Not long before, Stacey McNaughton had started secretly recording all of the couple’s conversations. In audio from that summer night, which she shared with an officer, she can be heard saying, “You wrote that letter, Brian — that lie. I told you don’t submit it.”

But he had done it, and there was no turning back.

Read it all.

Posted in Education, Ethics / Moral Theology, Personal Finance, Psychology, Science & Technology

David French–‘And No One Will Make Them Afraid’ When Jews are under violent attack for building a home in this land, it repudiates the American promise

Indeed, it’s not only the most American of stories—of people welcome nowhere else coming to a land that promised them liberty, it’s a story of unique resonance to American Jews dating back to our nation’s founding. As New York Times editor and writer Bari Weiss relates in her outstanding and moving book, How To Fight Anti-Semitism, George Washington wrote to a Rhode Island Hebrew congregation all the way back in 1790 that American Jews “possess alike liberties of conscience and immunities of censorship.”

America is Israel’s closest ally. America is the home of the second-largest population of Jewish people in the world, behind only Israel. And now, in communities where Jews have lived and thrived for generations, they don’t know if they’re safe. They don’t know if they’ll be victimized by random, vicious attacks. Even worse, those attacks aren’t coming from a single movement that can be identified, isolated, and defeated. They come from radical left and radical right. They come from Americans black and white. The ancient hatreds have re-emerged to such an extent that I’ve heard more than one friend question whether this land can truly remain their home.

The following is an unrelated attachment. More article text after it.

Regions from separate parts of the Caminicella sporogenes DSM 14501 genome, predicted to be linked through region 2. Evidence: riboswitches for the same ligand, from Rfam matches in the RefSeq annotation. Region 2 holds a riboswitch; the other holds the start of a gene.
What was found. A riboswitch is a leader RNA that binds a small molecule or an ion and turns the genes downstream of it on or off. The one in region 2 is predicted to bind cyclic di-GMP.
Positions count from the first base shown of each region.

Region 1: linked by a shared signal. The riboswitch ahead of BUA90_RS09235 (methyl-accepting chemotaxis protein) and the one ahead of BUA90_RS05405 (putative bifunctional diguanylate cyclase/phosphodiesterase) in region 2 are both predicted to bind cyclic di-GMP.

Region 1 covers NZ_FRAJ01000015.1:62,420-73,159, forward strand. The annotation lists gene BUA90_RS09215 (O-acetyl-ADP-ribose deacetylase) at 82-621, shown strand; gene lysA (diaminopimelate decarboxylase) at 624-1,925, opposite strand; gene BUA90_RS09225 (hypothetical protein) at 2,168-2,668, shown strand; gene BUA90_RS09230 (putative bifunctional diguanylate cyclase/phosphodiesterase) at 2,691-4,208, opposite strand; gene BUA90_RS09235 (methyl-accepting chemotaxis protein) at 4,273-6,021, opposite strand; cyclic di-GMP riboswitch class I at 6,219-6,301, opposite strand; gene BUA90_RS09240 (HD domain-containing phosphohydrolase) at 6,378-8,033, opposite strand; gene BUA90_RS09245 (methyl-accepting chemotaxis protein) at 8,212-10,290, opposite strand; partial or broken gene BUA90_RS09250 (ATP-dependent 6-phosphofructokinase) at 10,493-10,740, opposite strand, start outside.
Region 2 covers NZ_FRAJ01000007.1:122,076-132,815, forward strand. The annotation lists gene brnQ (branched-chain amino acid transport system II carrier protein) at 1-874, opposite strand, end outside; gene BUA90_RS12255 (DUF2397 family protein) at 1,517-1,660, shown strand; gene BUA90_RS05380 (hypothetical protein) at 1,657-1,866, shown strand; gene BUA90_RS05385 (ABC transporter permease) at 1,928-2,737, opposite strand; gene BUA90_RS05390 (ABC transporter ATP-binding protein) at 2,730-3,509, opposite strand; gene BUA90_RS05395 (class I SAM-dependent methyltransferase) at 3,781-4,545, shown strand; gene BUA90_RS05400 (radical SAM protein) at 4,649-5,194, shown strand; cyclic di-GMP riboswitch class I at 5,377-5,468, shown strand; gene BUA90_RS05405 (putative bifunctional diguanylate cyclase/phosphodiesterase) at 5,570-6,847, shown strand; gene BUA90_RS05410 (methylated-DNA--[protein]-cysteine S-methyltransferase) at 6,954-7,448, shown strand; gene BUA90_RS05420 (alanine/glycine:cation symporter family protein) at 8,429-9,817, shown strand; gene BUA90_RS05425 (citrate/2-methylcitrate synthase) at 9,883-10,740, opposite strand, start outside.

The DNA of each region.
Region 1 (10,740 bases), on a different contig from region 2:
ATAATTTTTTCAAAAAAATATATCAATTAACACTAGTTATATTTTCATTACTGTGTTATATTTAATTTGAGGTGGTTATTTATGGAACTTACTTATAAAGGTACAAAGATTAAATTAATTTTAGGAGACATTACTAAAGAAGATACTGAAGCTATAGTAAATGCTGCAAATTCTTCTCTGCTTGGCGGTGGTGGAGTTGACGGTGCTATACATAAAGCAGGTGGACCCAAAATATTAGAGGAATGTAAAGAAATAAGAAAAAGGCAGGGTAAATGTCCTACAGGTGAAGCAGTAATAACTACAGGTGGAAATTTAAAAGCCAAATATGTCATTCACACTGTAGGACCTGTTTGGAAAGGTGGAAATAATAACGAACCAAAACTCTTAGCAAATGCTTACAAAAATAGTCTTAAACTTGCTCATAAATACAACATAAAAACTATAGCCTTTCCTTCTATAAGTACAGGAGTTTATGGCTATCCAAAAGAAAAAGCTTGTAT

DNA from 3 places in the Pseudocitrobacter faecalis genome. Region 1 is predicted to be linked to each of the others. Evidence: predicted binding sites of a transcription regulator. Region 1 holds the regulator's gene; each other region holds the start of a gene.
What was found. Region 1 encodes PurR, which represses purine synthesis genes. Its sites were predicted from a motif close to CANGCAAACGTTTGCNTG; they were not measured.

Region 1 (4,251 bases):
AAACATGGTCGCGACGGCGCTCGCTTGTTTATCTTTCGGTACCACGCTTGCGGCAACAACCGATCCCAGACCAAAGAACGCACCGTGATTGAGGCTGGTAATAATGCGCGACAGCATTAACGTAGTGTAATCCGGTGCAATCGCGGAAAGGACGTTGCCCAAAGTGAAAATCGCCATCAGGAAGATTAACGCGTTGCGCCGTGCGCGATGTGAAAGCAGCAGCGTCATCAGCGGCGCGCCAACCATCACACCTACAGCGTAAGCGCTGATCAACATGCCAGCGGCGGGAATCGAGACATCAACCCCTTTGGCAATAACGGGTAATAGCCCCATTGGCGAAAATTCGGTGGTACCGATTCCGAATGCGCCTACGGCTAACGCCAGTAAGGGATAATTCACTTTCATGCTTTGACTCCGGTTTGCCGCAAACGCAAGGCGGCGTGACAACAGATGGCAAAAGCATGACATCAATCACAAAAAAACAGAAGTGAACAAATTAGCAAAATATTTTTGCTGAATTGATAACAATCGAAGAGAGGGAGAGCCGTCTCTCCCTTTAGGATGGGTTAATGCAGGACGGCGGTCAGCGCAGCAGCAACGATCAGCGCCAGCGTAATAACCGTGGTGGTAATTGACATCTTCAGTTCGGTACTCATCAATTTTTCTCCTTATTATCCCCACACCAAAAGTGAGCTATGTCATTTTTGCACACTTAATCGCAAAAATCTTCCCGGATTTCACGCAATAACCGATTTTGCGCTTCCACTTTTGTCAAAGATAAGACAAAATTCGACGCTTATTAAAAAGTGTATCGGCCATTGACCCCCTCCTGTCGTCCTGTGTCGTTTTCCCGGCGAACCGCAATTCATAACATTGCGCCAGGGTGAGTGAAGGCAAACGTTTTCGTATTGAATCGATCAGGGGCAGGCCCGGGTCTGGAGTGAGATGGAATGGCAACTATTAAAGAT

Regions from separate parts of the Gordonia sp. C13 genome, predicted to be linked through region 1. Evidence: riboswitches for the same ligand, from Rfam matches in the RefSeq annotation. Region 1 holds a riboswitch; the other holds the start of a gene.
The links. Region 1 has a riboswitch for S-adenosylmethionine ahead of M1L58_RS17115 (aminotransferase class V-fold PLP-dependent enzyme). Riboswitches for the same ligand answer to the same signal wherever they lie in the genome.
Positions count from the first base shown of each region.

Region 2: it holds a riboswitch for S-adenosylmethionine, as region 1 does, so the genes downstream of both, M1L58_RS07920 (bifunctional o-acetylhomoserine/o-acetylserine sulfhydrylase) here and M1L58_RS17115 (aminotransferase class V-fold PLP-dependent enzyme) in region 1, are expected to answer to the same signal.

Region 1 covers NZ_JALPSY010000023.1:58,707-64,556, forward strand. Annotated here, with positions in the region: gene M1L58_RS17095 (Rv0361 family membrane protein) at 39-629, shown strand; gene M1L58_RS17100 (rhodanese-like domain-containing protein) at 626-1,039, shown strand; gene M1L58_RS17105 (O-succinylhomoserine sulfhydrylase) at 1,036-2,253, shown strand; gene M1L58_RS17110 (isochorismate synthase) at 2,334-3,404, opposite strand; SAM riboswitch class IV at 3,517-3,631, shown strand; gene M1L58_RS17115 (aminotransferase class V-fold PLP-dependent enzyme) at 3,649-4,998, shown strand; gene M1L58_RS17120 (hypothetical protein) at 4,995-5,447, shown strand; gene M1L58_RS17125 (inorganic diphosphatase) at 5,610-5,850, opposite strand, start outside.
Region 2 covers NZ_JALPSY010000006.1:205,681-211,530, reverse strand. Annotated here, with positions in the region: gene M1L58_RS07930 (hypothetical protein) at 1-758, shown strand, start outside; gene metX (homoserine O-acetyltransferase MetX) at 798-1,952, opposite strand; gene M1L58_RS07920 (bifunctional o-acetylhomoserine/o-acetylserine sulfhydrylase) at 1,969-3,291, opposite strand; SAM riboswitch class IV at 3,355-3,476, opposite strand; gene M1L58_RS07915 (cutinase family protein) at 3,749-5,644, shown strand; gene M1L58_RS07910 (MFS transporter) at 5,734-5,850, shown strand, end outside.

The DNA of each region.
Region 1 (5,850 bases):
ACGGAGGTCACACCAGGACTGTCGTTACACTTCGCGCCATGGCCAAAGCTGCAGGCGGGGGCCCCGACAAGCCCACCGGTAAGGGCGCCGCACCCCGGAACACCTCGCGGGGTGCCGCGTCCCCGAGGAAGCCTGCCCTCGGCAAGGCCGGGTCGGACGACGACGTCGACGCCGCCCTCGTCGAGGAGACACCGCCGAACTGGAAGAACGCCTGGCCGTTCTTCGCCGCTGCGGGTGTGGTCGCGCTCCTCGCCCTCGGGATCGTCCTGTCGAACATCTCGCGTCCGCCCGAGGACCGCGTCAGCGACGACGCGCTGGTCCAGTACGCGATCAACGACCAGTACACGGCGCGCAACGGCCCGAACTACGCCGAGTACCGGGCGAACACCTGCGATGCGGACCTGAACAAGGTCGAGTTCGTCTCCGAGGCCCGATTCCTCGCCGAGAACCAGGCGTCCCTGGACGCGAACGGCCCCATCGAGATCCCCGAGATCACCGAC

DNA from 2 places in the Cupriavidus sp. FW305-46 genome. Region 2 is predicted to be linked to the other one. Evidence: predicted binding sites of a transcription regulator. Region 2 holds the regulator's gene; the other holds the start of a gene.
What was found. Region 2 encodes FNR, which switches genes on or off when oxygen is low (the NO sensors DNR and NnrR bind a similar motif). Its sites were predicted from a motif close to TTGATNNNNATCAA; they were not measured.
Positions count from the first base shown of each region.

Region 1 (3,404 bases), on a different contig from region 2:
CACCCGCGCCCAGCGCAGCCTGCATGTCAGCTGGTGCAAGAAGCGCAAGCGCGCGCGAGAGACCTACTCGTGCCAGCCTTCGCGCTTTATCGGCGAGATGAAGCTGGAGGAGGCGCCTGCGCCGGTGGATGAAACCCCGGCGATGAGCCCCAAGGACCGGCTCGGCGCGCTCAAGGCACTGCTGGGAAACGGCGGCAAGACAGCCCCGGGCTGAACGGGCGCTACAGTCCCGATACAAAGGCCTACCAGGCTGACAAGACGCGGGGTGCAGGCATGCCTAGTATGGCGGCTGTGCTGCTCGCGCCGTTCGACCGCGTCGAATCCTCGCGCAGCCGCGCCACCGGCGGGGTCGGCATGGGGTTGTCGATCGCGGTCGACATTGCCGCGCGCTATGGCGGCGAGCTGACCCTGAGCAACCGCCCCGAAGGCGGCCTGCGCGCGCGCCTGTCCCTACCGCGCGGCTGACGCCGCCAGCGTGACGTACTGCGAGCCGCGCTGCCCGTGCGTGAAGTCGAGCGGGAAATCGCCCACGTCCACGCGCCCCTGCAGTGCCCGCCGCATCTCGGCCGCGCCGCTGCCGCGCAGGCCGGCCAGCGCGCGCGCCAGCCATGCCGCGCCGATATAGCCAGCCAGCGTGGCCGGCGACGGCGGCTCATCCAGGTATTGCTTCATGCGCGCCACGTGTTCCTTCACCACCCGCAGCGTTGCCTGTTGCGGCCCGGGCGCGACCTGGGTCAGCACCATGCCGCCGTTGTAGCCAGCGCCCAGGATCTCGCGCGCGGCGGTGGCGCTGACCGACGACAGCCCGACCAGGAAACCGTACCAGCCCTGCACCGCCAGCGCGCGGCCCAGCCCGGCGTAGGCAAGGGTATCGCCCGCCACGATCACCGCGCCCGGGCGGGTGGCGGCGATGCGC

In fact, one of the central political, cultural, and spiritual challenges of our time is reassuring Americans increasingly divided by religion and still divided by race that this nation is, indeed, home.

That’s America’s 400-year challenge with an African-American population that endured 246 years of slavery, 99 years of widespread legal discrimination following Appomattox, and has lived only 56 years since the passage of the Civil Rights Act.

That’s America’s challenge as increasing diversity is accompanied by increasing cultural clashes, and the omnipresent human will to power prefers victory and domination over pluralism and accommodation.

Read it all.

Posted in America/U.S.A., Judaism, Psychology, Religion & Culture, Violence

(NYT Op-ed) Richard A. Friedman–Why Are Young Americans Killing Themselves?

Teenagers and young adults in the United States are being ravaged by a mental health crisis — and we are doing nothing about it. As of 2017, statistics show that an alarming number of them are suffering from depression and dying by suicide. In fact, suicide is now the second leading cause of death among young people, surpassed only by accidents.

After declining for nearly two decades, the suicide rate among Americans ages 10 to 24 jumped 56 percent between 2007 and 2017, according to data from the Centers for Disease Control and Prevention. And for the first time the gender gap in suicide has narrowed: Though the numbers of suicides are greater in males, the rates of suicide for female youths increased by 12.7 percent each year, compared with 7.1 percent for male youths.